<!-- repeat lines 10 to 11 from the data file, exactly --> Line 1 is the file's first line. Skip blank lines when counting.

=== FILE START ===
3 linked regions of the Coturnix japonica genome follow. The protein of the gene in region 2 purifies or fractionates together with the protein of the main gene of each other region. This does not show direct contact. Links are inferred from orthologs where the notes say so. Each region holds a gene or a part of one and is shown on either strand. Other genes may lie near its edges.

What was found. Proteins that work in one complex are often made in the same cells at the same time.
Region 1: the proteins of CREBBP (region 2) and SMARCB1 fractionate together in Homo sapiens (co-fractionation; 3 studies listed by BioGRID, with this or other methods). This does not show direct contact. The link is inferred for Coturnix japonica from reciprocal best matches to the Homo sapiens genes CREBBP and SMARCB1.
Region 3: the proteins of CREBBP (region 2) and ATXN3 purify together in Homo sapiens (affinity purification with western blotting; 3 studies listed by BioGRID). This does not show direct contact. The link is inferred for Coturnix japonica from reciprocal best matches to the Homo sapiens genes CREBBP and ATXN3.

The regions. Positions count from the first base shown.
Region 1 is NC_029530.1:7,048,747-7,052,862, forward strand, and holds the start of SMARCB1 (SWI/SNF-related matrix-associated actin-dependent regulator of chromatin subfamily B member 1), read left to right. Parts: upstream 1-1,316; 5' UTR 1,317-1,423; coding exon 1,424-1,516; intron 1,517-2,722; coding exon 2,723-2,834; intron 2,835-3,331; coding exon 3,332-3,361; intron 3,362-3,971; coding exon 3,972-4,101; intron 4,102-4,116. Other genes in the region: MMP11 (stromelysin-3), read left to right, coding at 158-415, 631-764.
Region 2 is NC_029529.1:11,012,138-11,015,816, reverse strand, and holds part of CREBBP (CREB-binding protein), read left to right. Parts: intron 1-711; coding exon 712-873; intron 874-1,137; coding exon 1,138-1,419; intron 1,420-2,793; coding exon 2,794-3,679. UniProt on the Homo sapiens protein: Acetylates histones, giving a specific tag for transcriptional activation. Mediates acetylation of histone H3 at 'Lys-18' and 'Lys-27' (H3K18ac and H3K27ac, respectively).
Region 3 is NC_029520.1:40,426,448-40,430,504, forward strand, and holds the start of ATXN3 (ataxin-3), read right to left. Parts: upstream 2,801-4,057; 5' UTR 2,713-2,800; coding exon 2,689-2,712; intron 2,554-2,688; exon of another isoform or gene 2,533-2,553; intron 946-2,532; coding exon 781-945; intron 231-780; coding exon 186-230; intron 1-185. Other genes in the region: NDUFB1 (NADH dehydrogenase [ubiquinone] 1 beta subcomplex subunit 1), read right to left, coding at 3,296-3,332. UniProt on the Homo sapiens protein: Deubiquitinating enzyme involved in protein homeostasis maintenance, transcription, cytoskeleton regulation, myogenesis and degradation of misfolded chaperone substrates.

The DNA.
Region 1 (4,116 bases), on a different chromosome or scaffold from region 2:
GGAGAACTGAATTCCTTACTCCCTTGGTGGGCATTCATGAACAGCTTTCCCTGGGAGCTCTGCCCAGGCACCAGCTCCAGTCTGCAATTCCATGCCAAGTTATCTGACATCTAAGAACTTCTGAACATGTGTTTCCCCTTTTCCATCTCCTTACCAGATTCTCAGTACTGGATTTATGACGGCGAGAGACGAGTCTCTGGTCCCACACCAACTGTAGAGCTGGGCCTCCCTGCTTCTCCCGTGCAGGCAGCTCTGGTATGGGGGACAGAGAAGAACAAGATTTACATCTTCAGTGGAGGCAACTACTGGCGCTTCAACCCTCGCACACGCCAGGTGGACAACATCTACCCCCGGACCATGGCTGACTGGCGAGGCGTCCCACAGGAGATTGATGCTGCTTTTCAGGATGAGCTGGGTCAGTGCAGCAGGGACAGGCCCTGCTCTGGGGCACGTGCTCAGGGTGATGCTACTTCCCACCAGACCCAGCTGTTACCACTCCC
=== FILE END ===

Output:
Region 1 (4,116 bases), on a different chromosome or scaffold from region 2:
GGAGAACTGAATTCCTTACTCCCTTGGTGGGCATTCATGAACAGCTTTCCCTGGGAGCTCTGCCCAGGCACCAGCTCCAGTCTGCAATTCCATGCCAAGTTATCTGACATCTAAGAACTTCTGAACATGTGTTTCCCCTTTTCCATCTCCTTACCAGATTCTCAGTACTGGATTTATGACGGCGAGAGACGAGTCTCTGGTCCCACACCAACTGTAGAGCTGGGCCTCCCTGCTTCTCCCGTGCAGGCAGCTCTGGTATGGGGGACAGAGAAGAACAAGATTTACATCTTCAGTGGAGGCAACTACTGGCGCTTCAACCCTCGCACACGCCAGGTGGACAACATCTACCCCCGGACCATGGCTGACTGGCGAGGCGTCCCACAGGAGATTGATGCTGCTTTTCAGGATGAGCTGGGTCAGTGCAGCAGGGACAGGCCCTGCTCTGGGGCACGTGCTCAGGGTGATGCTACTTCCCACCAGACCCAGCTGTTACCACTCCC